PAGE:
he has established research credentials. It looks, however, like
            either Mack has given a confused account of Thiede's views, or you
            have mis-remembered Mack!
            1) "Uncial" is a term properly pertaining to a style of Latin writing.
            But NT text critics have persisted in using it, though "majuscule"
            would be the proper term to use, in contrast to the later ascendant
            "minuscule" or "cursive" handwriting of Greek mss from the late 8th
            cent CE. Majuscule/uncial writing was characteristic all through
            the earliest Christian centuries, and no shift away from this writing
            style was made in the 2nd cent.
            2) Thiede's case has to do with the particular shape of particular
            Greek letters. It's not a matter of "uncial" but of the particular
            shape of particular "uncial" letters, which, he argues, indicates a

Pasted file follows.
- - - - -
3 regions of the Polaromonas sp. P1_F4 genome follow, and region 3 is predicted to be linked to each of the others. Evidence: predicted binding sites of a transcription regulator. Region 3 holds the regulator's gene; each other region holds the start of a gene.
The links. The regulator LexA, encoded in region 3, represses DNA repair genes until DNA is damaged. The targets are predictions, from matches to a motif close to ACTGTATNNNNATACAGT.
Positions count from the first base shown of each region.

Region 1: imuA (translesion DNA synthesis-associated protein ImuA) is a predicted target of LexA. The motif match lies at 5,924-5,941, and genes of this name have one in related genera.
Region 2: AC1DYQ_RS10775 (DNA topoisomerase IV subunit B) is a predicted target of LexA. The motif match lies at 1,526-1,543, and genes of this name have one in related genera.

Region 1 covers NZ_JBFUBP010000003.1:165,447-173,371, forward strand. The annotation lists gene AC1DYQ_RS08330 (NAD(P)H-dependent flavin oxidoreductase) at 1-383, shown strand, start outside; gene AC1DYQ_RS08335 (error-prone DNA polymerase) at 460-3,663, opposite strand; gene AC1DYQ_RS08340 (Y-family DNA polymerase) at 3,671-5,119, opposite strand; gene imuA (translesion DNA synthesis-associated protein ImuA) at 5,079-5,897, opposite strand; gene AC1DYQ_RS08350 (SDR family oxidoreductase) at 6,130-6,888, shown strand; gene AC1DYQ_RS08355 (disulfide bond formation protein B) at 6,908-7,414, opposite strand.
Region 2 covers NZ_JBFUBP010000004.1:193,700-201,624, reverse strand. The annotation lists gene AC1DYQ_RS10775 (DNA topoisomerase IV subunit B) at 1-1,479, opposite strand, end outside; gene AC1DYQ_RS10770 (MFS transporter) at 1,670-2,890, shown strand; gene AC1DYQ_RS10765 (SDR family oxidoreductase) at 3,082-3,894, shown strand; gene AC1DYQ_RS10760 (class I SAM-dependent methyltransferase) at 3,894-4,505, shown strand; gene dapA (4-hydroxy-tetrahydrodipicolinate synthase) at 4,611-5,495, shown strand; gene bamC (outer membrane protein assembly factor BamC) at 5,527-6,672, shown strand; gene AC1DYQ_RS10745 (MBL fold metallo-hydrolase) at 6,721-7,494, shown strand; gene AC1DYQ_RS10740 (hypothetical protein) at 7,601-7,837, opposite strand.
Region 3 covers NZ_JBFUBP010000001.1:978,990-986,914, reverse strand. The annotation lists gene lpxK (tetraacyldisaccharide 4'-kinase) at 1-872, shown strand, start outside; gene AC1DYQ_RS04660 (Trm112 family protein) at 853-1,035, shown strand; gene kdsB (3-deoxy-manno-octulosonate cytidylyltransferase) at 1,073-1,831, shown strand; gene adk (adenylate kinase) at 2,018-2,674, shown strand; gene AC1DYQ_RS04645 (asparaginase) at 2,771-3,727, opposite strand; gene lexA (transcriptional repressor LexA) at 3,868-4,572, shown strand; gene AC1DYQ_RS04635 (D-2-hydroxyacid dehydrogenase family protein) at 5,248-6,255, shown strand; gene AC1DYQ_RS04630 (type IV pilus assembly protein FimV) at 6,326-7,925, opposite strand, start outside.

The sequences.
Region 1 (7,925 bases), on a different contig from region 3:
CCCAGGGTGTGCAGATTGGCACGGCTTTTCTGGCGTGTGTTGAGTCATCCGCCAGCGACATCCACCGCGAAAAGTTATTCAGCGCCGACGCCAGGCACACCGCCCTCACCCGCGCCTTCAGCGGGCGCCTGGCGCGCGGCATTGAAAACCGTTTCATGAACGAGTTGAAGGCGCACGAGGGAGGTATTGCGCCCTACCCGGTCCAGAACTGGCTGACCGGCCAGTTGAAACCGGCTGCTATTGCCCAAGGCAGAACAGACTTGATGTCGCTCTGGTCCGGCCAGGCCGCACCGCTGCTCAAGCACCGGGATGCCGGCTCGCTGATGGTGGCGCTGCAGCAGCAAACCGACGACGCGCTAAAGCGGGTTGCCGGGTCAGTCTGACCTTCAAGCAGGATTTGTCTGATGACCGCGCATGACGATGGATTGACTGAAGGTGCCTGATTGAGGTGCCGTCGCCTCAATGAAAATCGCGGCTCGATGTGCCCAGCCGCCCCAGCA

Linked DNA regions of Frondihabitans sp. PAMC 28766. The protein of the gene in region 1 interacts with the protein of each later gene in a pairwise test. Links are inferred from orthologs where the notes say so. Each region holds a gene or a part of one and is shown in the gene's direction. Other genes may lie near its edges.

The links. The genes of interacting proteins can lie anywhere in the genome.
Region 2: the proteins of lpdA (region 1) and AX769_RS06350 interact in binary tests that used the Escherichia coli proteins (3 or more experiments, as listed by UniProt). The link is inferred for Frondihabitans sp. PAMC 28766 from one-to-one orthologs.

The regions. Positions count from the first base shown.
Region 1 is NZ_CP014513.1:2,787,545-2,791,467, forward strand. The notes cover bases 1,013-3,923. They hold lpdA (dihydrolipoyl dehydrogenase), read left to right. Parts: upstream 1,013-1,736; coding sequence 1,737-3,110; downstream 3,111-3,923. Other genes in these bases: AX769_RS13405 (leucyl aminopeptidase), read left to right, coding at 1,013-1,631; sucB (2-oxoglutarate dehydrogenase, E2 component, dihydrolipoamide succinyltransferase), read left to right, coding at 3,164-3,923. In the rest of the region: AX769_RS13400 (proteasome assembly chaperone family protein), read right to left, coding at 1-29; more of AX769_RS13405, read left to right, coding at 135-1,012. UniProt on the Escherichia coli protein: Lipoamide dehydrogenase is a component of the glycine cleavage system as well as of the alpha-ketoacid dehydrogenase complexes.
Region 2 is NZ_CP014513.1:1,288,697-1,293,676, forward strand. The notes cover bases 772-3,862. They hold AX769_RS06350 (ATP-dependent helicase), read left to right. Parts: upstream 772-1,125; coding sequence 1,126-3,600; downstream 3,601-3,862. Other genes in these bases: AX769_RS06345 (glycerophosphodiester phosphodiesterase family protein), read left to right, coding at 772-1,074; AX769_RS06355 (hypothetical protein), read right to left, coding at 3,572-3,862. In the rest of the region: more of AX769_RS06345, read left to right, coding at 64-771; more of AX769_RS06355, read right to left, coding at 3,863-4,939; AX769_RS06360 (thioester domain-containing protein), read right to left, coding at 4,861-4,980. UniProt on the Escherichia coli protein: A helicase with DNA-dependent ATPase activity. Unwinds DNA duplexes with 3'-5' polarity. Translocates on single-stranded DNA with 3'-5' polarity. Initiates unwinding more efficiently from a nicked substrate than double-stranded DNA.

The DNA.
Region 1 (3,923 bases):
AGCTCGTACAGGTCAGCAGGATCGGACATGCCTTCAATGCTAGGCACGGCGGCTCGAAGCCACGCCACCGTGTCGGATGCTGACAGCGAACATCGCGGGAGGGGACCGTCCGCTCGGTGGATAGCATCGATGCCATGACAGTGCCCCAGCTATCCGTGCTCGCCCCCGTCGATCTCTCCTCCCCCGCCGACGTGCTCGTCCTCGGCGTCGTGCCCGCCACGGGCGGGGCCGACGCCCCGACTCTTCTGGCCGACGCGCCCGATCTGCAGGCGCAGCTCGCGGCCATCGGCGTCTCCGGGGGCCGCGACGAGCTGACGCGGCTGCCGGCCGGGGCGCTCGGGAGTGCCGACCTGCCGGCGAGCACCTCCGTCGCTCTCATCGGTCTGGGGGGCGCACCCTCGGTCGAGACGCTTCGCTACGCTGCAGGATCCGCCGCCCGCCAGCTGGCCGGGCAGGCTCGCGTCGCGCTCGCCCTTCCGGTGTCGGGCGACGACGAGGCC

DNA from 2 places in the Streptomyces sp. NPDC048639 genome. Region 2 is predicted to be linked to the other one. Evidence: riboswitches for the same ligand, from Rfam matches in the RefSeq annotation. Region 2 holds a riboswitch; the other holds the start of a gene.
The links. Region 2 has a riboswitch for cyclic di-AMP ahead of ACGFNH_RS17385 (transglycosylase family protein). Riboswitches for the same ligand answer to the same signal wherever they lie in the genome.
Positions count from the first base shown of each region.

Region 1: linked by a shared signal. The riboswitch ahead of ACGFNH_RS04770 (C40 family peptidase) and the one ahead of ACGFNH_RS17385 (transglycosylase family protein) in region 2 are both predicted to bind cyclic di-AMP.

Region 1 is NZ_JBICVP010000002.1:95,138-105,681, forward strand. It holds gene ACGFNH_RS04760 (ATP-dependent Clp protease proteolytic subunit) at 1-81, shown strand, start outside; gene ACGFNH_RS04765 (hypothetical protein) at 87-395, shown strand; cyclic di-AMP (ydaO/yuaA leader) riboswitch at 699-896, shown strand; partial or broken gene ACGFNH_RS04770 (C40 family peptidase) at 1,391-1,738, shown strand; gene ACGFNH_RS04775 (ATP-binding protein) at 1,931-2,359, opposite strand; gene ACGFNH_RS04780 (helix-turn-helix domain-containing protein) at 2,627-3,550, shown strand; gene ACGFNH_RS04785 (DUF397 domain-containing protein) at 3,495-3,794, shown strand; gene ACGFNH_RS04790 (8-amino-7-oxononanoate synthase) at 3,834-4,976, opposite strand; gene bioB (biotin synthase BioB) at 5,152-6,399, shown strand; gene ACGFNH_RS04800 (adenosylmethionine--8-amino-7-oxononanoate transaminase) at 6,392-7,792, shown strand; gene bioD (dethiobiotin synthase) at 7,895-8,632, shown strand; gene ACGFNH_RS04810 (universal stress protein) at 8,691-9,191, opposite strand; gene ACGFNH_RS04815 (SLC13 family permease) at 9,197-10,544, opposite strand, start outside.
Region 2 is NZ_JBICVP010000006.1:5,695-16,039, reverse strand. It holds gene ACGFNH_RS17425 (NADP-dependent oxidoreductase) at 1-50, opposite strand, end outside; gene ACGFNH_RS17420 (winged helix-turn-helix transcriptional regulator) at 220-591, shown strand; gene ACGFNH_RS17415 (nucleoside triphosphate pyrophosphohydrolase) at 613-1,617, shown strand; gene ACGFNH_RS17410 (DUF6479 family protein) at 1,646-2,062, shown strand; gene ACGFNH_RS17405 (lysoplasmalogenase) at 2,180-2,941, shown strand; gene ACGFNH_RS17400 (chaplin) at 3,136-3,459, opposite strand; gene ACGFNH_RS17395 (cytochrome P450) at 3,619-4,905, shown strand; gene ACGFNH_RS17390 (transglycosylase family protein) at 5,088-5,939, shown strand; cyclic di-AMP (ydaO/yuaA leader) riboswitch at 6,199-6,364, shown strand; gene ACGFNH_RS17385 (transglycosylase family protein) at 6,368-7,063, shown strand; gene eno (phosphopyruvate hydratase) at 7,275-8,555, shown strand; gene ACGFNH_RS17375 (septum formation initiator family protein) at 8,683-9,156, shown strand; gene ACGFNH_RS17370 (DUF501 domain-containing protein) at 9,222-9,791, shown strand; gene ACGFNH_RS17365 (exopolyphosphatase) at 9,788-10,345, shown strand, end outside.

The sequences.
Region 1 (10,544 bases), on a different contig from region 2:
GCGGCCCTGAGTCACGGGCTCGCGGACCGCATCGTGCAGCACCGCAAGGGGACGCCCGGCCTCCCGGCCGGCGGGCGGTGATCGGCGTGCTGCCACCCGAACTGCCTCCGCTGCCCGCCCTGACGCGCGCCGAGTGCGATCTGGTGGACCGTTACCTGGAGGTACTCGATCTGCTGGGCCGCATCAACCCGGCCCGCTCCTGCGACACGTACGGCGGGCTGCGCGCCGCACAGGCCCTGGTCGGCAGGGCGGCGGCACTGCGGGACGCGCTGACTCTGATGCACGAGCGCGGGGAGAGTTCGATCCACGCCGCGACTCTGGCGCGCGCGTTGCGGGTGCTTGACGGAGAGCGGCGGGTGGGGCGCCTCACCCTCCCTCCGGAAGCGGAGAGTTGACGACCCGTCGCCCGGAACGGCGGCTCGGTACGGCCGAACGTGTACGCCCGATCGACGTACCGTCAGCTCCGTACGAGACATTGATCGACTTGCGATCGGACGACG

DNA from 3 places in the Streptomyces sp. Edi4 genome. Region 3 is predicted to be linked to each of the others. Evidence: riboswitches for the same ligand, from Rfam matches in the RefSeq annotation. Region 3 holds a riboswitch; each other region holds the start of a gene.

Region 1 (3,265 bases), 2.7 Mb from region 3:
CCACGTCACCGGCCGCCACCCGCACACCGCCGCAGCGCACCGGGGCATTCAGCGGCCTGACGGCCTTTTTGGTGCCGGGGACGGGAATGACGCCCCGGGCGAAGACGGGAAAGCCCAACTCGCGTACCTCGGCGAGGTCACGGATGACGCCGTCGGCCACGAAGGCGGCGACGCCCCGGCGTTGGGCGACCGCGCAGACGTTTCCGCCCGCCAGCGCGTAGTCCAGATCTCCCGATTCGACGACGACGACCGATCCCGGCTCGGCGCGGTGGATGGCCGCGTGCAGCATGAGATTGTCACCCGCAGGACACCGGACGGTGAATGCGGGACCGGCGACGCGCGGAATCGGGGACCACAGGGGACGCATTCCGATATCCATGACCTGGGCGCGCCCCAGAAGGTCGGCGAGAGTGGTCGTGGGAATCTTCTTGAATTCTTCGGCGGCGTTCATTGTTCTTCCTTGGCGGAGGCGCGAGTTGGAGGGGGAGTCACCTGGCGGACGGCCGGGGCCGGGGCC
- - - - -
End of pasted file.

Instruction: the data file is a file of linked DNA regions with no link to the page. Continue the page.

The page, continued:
dating in the lst cent. He has been shown to be methodologically
            inept in this argument by competent palaeographers in the relevant
            scholarly journals.
            (For an introduction to Greek mss and palaeography, see B. M.
            Metzger, _Manuscripts of the Greek Bible_ (Oxford Univ. press,
            1981).


            Thanks for the response. I double-checked the relevant passage in Mack's
            book, so it may be that the first option (confused account) is more likely
            than the second. Things are considerably clearer now.

            Your two numbered paragraphs are consistent with what I've been able to put
            together on the topic, which is why I found it hard to follow Mack's
            argument. From what I've been able to learn on the topic, rounding of
            certain uncial letters appears to have begun in the late 2d century,
            possibly in Alexandria, possibly as a result of increased use of parchment;
            one of the reasons for the dating of the fragments was that they appeared to
            exhibit a transition from the "blocked" letters to the "rounded" letters.

            In any event, thanks again. I'll move Metzger's book higher on my "wish
            list" and consider amateur hour to have ended.
          • Dave Washburn
            ... Speaking strictly from the POV of language, it really doesn t matter how the term originated. What is important is that all who are involved in the field